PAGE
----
Inheritance of brewing-relevant phenotypes in constructed Saccharomyces cerevisiae × Saccharomyces eubayanus hybrids
Kristoffer Krogerus, Tuulikki Seppänen-Laakso, Sandra Castillo, Brian Gibson
Microbial Cell Factories, 2017, 16:66. DOI:10.1186/s12934-017-0679-8
Please feel free to check it out (it is open access)! Here is the abstract:
Interspecific hybridization has proven to be a potentially valuable technique for generating de novo lager yeast strains that possess diverse and improved traits compared to their parent strains. To further enhance the value of hybridization for strain development, it would be desirable to combine phenotypic traits from more than two parent strains, as well as remove unwanted traits from hybrids. One such trait, that has limited the industrial use of de novo lager yeast hybrids, is their inherent tendency to produce phenolic off-flavours; an undesirable trait inherited from the Saccharomyces eubayanus parent. Trait removal and the addition of traits from a third strain could be achieved through sporulation and meiotic recombination or further mating. However, interspecies hybrids tend to be sterile, which impedes this opportunity.
Here we generated a set of five hybrids from three different parent strains, two of which contained DNA from all three parent strains. These hybrids were constructed with fertile allotetraploid intermediates, which were capable of efficient sporulation. We used these eight brewing strains to examine two brewing-relevant phenotypes: stress tolerance and phenolic off-flavour formation. Lipidomics and multivariate analysis revealed links between several lipid species and the ability to ferment in low temperatures and high ethanol concentrations. Unsaturated fatty acids, such as oleic acid, and ergosterol were shown to positively influence growth at high ethanol concentrations. The ability to produce phenolic off-flavours was also successfully removed from one of the hybrids, Hybrid T2, through meiotic segregation. The potential application of these strains in industrial fermentations was demonstrated in wort fermentations, which revealed that the meiotic segregant Hybrid T2 not only didn’t produce any phenolic off-flavours, but also reached the highest ethanol concentration and consumed the most maltotriose.
Our study demonstrates the possibility of constructing complex yeast hybrids that possess traits that are relevant to industrial lager beer fermentation and that are derived from several parent strains. Yeast lipid composition was also shown to have a central role in determining ethanol and cold tolerance in brewing strains.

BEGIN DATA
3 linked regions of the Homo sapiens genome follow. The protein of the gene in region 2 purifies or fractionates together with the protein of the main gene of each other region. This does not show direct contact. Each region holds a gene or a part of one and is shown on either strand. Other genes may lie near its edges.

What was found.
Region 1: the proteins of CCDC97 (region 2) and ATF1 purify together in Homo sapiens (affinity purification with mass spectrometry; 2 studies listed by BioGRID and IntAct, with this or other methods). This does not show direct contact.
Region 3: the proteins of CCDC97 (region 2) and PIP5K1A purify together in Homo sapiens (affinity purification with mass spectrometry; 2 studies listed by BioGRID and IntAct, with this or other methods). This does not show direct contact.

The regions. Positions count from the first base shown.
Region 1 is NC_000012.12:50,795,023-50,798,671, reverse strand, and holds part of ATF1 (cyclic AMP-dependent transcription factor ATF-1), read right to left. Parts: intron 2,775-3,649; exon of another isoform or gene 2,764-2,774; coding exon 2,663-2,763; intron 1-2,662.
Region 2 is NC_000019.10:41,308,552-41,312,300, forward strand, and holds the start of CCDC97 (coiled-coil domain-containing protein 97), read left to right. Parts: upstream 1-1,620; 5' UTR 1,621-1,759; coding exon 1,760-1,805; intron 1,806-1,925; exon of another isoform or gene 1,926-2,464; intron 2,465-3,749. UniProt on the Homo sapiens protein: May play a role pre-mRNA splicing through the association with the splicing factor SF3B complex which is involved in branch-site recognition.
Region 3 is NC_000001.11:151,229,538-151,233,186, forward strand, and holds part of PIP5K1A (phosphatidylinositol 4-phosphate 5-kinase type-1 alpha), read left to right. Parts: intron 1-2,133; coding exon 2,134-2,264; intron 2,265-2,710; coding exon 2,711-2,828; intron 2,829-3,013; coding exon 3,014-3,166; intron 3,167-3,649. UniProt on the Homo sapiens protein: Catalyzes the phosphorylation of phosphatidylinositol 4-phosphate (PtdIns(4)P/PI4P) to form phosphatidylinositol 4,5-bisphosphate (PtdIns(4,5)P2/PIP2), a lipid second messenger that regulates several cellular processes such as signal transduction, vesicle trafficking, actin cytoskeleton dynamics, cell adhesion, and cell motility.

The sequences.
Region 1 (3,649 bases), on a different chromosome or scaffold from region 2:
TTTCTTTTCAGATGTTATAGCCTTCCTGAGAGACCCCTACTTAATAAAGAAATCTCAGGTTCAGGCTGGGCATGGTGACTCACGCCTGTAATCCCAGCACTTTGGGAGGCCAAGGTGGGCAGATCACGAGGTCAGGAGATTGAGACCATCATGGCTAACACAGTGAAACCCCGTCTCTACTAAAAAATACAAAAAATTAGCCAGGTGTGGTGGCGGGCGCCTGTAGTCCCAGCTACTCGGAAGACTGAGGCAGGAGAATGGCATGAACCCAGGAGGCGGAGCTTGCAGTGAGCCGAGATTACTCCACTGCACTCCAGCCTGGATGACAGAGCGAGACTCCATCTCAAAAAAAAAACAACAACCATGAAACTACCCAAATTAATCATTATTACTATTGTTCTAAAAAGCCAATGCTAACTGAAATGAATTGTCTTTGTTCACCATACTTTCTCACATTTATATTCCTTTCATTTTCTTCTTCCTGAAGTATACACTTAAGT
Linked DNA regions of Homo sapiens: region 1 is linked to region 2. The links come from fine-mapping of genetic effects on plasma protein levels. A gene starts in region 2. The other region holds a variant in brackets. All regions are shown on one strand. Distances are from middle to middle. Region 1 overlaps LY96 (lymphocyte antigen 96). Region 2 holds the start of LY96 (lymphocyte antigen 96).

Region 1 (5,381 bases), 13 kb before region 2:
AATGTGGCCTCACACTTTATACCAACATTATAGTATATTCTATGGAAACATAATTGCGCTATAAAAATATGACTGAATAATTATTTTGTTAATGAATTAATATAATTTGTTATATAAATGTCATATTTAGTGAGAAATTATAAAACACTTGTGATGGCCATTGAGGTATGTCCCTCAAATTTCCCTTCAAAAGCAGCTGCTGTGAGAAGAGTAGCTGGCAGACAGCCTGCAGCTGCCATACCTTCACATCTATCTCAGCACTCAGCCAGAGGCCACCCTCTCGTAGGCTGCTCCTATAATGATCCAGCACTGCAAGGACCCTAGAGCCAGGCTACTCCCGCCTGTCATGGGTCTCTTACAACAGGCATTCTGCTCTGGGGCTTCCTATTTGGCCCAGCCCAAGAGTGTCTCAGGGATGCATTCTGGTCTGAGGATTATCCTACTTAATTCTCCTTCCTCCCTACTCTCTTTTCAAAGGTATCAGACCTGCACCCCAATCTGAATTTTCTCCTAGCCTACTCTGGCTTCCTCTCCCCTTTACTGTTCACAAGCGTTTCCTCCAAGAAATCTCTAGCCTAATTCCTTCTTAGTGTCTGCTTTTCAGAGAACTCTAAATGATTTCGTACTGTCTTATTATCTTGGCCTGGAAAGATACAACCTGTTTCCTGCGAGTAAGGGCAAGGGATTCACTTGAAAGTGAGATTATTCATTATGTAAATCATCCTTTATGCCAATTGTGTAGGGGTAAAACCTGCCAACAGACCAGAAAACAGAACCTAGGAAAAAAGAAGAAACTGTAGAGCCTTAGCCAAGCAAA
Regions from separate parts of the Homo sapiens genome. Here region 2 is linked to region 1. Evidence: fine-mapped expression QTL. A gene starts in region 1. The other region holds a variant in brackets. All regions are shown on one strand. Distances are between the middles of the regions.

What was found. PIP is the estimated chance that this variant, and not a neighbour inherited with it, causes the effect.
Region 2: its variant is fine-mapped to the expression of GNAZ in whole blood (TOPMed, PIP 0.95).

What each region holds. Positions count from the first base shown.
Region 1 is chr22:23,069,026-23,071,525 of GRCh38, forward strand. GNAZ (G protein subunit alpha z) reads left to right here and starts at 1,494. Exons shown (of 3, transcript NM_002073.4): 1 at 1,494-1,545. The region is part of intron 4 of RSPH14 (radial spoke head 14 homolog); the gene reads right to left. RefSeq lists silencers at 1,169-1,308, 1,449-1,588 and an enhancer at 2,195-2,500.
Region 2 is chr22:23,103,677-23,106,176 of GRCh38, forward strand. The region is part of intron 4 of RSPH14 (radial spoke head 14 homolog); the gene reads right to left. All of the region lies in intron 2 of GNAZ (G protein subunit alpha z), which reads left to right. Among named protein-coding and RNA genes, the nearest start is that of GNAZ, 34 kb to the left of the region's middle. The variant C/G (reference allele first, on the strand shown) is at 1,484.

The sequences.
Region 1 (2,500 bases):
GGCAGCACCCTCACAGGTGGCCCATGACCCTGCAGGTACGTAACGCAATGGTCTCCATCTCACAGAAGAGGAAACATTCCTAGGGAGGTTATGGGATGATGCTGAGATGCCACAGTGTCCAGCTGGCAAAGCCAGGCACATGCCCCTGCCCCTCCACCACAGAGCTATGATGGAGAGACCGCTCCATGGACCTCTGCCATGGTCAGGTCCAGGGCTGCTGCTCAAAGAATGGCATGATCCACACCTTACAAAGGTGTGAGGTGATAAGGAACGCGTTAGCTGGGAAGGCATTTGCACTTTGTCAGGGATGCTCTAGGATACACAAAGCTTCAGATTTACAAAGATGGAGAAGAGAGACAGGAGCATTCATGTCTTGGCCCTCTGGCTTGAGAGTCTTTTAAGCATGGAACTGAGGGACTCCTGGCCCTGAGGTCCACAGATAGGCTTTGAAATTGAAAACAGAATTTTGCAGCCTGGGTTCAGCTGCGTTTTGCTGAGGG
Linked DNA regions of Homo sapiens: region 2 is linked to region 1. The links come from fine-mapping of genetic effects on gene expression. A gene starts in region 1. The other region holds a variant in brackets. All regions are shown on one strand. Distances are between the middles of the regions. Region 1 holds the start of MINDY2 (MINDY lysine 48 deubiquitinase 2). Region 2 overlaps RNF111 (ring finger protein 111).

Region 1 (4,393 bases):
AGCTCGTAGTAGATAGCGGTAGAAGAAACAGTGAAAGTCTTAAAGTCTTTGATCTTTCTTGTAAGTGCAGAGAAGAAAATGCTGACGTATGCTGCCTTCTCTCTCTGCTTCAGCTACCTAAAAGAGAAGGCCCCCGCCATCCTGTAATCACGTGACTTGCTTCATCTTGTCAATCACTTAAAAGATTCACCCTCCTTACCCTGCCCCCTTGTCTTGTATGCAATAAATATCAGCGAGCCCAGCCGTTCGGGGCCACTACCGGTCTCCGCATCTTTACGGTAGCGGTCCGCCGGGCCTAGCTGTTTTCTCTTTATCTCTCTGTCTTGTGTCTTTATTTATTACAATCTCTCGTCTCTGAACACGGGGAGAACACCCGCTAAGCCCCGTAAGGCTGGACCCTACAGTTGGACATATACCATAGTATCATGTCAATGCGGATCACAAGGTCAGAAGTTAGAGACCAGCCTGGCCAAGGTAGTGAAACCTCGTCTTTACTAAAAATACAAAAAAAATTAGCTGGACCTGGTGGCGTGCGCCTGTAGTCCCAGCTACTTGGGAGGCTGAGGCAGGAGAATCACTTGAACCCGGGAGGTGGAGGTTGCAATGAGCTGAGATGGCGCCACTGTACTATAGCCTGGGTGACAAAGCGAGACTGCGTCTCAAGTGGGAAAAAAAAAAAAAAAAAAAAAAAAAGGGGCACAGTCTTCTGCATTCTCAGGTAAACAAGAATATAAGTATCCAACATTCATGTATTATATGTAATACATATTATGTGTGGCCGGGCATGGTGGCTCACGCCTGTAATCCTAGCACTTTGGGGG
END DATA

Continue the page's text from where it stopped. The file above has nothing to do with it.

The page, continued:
Awesome write up!
Did you ever find out why wlp099 is able to dry out beers, or is it a myth?
I haven’t had time to look into it no. I should order a fresh package of WLP099 and see if there are multiple strains present.
Sorry for the double post, I don’t suppose you’ve had a chance to play around with the other eubayanus strains? I read they’ve started to be found in other places now, including along the silk road area.
We’ve been working with the New Zealand isolate (http://onlinelibrary.wiley.com/doi/10.1111/1462-2920.13107/abstract) as well. The phenotype seems quite similar to the Patagonian type strain. I know that the Pronk lab at TU Delft has been working with the Asian isolates as well, but I don’t know any more details. We are still hoping to find S. eubayanus here in Europe, but no success yet 🙂
Awesome, that sounds cool. I thought it’d be great to try to isolate it in my region but I’m guessing it’s basically impossible without some type of pcr machine to go through all the isolates. Best of luck hunting!
Reall cool article! Where is the field at with respect to using CRISPR for brewing strains? I’d think that you could remove the POF+ genes using this approach, right?
Yes it would be a really simple job to knock out the PAD1 or FDC1 genes using CRISPR. The brewing industry is quite conservative and I think it will still be a while before yeasts modified with CRISPR or other GM techniques will start being used in the industry. Instead one can at the moment use the non-GM, but more laborious, method presented in our paper 🙂
I don’t supposed you tried to make a lager with any of the POF+ lager yeasts? I’m curious as to what it’d taste like, a new style :D.